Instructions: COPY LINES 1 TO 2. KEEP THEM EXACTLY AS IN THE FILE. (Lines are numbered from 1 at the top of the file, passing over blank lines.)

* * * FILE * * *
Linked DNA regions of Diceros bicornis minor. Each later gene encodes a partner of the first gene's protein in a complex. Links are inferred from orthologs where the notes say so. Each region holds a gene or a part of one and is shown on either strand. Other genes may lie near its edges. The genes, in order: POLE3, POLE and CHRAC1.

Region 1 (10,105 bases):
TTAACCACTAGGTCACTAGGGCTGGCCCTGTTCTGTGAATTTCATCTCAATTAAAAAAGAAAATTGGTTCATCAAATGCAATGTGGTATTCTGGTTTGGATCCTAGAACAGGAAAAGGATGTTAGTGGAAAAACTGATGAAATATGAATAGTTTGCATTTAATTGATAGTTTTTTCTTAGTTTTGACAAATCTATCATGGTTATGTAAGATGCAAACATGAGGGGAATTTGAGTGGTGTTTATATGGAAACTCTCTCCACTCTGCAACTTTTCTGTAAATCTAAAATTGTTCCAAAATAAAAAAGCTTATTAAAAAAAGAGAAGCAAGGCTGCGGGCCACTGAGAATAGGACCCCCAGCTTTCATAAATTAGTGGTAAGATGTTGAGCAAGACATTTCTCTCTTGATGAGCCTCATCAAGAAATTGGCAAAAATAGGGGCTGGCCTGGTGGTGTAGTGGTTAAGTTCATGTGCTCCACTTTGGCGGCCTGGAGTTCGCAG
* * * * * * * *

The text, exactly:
Linked DNA regions of Diceros bicornis minor. Each later gene encodes a partner of the first gene's protein in a complex. Links are inferred from orthologs where the notes say so. Each region holds a gene or a part of one and is shown on either strand. Other genes may lie near its edges. The genes, in order: POLE3, POLE and CHRAC1.

Region 1 (10,105 bases):